Monday, December 5, 2022

His Name Was Mason

{Note to my followers:  The following is lengthy and it is not my expectation that you read it, nor do I expect comments should you decide to read it.  I wrote this for remember and perhaps even heal a little.  (Thank you to the blog pal who suggested least in concept.  And thank you to everyone who reached out to me by message or email and all of you who left comments on my last post.  I treasure them more than I can express in words.)  I did not intend to go MIA (again), but the pain and loss was deeper than I even thought it could be.  And immediately after I lost him, I got COVID and had some other medical (and non-medical) issues come up. Hopefully this exercise will be a step back to blogging and the world that is far kinder and caring than my "other" world.}

His name was Mason...

I do not know why my son chose to name him that, but he did...and he was, after all, my son's dog...technically.  (Why have you never heard me call him anything other than "Snowdog"?  Well, back when this whole blogging journey began (forever ago), the mistrustful skeptical dubious cynical wary (overly) cautious "attorney" me used pseudonyms for family members.  After a while, he was always just Snowdog to me.)

Except he was never, ever, "just" Snowdog.  He was something someone wonderfully extraordinary from the onset.  But I got ahead of myself...back to being my son's dog.  When my son was 16 or 17, his friend got a Siberian Husky pup.  My son went with his friend to pick the pup up and learned there was one pup left in the litter that had not been adopted...and my son was smitten.  He called me at work and asked/begged/pleaded for me to say he could have it.  I said no for some very legitimate reasons:  We already had a dog (yes, Gazoo was a small dog...a little Shih Tzu...but a dog nonetheless) and two cats and one very small teeny tiny house.  My son was not particularly helpful in caring for those pets (nor was my husband) and I was stretched beyond my limits the way it was (for many reasons) and, somehow, I knew a new dog would, ultimately, also become my responsibility.  Not just feeding...but the training, attention, grooming, vet trips, etc. In addition, I wasn't particularly a "dog" person.  I was a cat person.  (Don't misinterpret that - I adored our little Gazoo...he was absolutely precious and one could not ask for a better behaved dog (and he was shed-less and hypo-allergenic) to boot. But cats aren't quite as needy and they are soft and cuddly...or maybe it was just a genetic thing on my part, who knows.)  My answer was no.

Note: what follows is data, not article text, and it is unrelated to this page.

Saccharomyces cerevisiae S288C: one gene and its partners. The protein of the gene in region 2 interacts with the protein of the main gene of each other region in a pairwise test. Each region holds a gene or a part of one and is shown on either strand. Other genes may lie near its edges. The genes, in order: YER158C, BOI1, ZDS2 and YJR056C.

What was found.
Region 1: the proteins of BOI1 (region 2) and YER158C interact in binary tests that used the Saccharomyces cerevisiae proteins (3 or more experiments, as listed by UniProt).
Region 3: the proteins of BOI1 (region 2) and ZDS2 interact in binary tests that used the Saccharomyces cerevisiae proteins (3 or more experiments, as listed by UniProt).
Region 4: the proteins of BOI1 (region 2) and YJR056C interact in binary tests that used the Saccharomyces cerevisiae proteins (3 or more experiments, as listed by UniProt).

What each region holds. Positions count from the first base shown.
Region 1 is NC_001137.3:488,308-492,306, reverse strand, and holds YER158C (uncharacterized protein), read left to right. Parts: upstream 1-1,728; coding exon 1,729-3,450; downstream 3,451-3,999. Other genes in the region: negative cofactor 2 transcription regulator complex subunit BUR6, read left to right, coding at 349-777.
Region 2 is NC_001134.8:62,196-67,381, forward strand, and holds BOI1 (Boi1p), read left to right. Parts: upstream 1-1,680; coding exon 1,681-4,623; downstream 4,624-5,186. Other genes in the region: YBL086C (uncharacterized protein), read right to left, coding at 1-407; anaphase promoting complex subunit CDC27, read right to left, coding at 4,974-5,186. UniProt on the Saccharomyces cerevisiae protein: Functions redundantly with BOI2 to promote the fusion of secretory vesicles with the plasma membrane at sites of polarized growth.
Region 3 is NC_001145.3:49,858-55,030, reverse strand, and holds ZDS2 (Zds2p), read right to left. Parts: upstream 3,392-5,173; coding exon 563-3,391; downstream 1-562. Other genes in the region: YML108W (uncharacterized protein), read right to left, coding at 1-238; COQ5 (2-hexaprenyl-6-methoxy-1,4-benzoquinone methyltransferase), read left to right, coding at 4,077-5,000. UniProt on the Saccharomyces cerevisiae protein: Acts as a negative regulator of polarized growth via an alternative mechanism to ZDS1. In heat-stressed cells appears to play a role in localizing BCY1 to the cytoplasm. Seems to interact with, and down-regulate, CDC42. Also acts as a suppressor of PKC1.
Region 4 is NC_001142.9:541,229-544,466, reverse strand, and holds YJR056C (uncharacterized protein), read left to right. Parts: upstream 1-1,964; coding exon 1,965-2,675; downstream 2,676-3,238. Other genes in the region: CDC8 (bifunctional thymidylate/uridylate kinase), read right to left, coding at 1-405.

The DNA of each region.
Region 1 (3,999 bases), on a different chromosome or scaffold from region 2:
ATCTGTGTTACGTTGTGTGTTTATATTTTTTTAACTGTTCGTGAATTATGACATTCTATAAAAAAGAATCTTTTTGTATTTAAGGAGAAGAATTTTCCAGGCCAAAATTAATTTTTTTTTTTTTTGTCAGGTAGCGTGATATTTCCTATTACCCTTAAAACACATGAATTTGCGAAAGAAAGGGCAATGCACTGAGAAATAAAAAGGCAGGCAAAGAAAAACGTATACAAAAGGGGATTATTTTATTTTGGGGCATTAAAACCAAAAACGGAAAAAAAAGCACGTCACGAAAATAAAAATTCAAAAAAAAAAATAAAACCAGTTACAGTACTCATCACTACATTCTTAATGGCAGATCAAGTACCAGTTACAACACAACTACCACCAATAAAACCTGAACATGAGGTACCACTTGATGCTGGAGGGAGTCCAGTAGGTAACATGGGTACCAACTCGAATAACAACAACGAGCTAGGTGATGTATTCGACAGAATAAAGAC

My son kept pleading.  He felt sorry for this remaining pup and suggested that it wasn't likely to get the best of care if it remained with its owner.  (Yes, there is a bit of attorney in him too I fear.)  I had a court appearance looming and didn't have time for this.  I finally asked him what kind of dog?  His answer: A Siberian Husky.  That sealed it.  I said absolutely not - they were runners, chewers and shedders.  (When my husband and I were first married, we had a Siberian we named Meisha..and Meisha was all three of those.... She got hit on the road in front of our house one night and, of course, I was alone to deal with it as my "husband" was hours away.)  And, lastly, and perhaps the real reason I was so adamant about no more dogs...I bond too deeply with my pets and cannot heal from losing them.  So my answer was still no and a resounding no at that.  And that was the end of it.

Only it wasn't.

When I finally got home from work that night, my husband said something about our son and dinner that night.  I responded that I didn't think our son would be talking to me for a while and told him about our conversation.  "Husband" became awkwardly quiet...and eventually confessed that he told our son he could have the dog...and, yes...he KNEW our son had already asked me and I had already said no.  I had been completely undermined as a parent and I was completely livid.

The puppy made his appearance a short while later and so life with Mason did the bond.  He was impossibly adorable.  Of course...what puppy isn't? Especially a Siberian pup?? (Where are the puppy photos Robin??  I don't know.  The ones on the phone I had at the time disappeared and were irretrievable when the phone malfunctioned and died...and if I had any printed photos, they disappeared during WWR.)    He was timid and shy as far as puppies go - his favorite place to sleep was curled up in the pile of shoes that accumulated by the front door.  (Don't judge...our house was small, really small...remember?)